There were no babies from the pink Bluebird eggs. The House Sparrow struck barely a day before they’d hatch. There is another male Bluebird (not the same one I think) scouting the nest box yesterday, so maybe we’ll still get lucky this year. I’m not holding my breath though. My local House Sparrows aren’t deterred by the normal methods used to keep them away from the Bluebirds.
I’ve decided its time to do some religious trapping of the sparrows. Before someone freaks out, House Sparrows aren’t a native USA bird, they are infact an English native (and if it was legal I’d happily box them all up and ship them back), and they’re highly destructive to natives, as I’ve had to learn the hard way. Trapping and killing (or even shooting and killing) is legal as long as local laws on the subject are followed and the killing is done in a humane fashion. I’ve done casual trapping before, as well as had some luck with the pellet gun, but they were one bird at a time methods. This time I’ve ordered a repeating sparrow trap, which is capable of holding a large number of birds. We didn’t need to spend the money, the trap isn’t cheap, but my husband isn’t arguing with me, he’s as frustrated with the House Sparrows as I am. I’d happily leave them alone if they’d leave my local natives alone, but they aren’t.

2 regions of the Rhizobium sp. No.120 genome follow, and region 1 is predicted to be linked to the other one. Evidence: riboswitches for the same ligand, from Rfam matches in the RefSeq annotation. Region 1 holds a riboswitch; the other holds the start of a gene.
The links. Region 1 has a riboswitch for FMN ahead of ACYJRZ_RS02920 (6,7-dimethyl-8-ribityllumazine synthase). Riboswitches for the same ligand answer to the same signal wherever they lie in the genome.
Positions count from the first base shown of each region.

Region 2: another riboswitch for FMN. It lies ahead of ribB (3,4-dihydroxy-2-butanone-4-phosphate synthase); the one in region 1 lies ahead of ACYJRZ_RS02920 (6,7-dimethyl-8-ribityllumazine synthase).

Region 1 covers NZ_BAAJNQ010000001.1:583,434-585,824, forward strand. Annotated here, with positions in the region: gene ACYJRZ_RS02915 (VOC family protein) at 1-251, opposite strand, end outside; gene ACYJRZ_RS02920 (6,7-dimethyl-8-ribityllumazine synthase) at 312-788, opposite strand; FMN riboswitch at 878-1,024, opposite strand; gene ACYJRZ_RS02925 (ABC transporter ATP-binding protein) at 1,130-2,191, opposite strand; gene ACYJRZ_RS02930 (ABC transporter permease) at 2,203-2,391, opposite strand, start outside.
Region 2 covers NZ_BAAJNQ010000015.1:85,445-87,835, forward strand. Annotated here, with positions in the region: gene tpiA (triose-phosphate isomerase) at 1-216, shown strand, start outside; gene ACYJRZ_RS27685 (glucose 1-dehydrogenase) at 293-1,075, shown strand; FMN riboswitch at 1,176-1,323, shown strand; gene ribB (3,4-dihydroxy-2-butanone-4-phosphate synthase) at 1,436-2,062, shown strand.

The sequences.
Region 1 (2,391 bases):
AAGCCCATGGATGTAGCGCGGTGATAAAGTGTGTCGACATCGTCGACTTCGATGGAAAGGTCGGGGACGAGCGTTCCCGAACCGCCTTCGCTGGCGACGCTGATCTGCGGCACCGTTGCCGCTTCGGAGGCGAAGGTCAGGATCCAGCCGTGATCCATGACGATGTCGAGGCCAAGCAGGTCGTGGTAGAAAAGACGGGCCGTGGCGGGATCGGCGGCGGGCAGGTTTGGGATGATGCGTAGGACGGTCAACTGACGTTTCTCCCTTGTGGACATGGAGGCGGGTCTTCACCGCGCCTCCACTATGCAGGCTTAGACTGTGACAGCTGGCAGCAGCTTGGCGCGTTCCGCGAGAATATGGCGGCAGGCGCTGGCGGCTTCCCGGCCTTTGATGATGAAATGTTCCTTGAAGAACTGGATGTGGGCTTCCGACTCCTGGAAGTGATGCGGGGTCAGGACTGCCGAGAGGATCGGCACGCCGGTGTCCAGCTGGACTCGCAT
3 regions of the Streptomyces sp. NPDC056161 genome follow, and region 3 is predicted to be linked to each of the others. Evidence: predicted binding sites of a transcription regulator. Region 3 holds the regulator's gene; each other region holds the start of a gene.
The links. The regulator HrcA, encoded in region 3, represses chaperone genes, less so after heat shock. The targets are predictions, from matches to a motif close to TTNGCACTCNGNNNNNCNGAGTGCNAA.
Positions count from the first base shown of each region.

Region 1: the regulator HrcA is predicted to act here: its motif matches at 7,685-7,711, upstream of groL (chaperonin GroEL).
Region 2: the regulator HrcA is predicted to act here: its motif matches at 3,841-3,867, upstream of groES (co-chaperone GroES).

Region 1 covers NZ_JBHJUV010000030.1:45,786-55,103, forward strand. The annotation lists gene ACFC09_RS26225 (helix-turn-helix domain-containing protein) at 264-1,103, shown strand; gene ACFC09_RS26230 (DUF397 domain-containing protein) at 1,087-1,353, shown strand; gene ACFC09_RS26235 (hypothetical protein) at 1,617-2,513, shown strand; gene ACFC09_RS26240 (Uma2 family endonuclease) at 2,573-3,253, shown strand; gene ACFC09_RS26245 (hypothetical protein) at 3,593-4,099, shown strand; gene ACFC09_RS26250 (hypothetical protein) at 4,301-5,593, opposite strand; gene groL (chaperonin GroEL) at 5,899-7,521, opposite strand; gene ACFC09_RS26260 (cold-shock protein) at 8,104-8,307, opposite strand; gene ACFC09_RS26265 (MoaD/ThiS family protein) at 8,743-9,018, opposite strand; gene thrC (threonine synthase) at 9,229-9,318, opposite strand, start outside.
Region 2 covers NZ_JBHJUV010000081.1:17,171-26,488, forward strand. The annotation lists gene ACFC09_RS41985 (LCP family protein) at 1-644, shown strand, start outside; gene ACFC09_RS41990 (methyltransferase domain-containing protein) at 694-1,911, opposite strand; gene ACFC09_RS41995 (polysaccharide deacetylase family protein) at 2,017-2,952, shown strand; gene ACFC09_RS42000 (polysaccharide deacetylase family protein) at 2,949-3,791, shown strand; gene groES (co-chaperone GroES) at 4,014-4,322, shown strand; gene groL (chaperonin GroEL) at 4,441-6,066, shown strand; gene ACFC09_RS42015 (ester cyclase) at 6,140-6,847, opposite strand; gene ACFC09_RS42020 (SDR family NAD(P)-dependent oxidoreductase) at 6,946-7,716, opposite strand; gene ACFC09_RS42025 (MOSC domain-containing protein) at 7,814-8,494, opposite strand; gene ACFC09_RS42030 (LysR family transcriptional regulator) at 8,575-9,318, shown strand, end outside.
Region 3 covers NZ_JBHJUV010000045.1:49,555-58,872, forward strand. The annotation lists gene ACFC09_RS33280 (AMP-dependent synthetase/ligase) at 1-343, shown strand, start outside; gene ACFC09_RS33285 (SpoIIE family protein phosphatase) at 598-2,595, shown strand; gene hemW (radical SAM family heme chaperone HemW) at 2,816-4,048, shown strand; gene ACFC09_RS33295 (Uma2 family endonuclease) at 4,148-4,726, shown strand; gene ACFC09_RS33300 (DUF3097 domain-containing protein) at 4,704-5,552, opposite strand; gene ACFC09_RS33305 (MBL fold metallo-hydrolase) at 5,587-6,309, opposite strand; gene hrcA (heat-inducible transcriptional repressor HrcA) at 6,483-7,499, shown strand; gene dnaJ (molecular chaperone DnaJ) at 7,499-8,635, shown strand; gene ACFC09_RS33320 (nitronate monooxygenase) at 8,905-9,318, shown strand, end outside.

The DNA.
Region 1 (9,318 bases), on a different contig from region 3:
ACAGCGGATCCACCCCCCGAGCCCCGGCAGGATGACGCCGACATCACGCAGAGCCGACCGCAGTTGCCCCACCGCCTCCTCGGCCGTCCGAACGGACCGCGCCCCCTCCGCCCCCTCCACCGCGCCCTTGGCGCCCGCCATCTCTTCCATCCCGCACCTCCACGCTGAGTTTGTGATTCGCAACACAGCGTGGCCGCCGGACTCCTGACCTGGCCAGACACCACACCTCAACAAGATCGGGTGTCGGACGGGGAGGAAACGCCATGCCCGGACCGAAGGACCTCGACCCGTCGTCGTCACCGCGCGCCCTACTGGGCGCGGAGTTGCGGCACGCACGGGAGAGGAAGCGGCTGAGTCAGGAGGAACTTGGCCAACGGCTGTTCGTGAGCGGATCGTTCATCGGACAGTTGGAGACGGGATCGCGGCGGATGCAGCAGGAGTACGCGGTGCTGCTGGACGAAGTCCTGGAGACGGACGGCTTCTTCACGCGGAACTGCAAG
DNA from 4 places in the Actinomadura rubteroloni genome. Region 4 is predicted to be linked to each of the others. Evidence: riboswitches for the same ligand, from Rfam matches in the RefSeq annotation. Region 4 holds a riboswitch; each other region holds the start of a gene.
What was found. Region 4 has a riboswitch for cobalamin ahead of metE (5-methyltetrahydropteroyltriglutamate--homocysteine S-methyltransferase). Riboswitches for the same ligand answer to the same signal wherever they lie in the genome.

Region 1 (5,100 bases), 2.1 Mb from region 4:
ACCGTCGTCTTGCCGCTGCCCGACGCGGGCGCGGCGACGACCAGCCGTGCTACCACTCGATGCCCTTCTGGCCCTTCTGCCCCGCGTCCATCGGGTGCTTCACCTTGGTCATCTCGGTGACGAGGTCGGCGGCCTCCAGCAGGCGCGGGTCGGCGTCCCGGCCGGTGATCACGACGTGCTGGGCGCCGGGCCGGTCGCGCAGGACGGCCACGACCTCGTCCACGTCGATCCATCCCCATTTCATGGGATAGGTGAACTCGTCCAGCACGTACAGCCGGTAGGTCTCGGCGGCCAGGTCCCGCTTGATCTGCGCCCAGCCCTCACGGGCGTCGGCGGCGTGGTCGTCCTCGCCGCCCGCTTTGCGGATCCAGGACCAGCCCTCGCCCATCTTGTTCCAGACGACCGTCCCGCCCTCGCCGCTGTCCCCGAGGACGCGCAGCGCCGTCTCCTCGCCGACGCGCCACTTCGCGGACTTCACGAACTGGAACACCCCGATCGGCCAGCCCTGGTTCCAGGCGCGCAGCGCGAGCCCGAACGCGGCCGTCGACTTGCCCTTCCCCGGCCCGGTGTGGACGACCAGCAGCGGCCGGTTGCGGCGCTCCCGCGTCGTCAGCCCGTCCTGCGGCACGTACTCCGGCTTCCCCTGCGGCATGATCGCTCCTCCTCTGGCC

In more amusing news, this is the location of one local Robins nest this year:
That is the top of our solar panel meter and shut off. In an emergency that nest will likely be destroyed as the firemen shut down our solar panels. In addition the nest is between our garage door and the front house door. And my dogs are absolutely willing to munch on baby bird if given a chance. As a result we’ve tried hard to keep the Robins from nesting there. The first summer I hung shiny spinny ribbons above it (you can see the remains in the picture). The 2nd summer the Robins wove the ribbons into their nest (I didn’t get a picture, I should have). The 3rd summer we stacked odd shaped irregular items on top of it. They nested on top of the irregular shapes. Then I hit on the bird spikes, you can get a 10ft pack from Amazon for not to much. They worked for two years, it was awesome. Then, in the mess that has been this spring, I left for work one morning and spotted the above image, and of course had to snap a picture. The nest is built up enough none of the spikes poke through. It was probably there for a day or two at least before I spotted it, it generally takes them a day or two to build it. I feel like it needs one of those motivational captions about overcoming your environment. I guess I need to come up with a new solution for next year……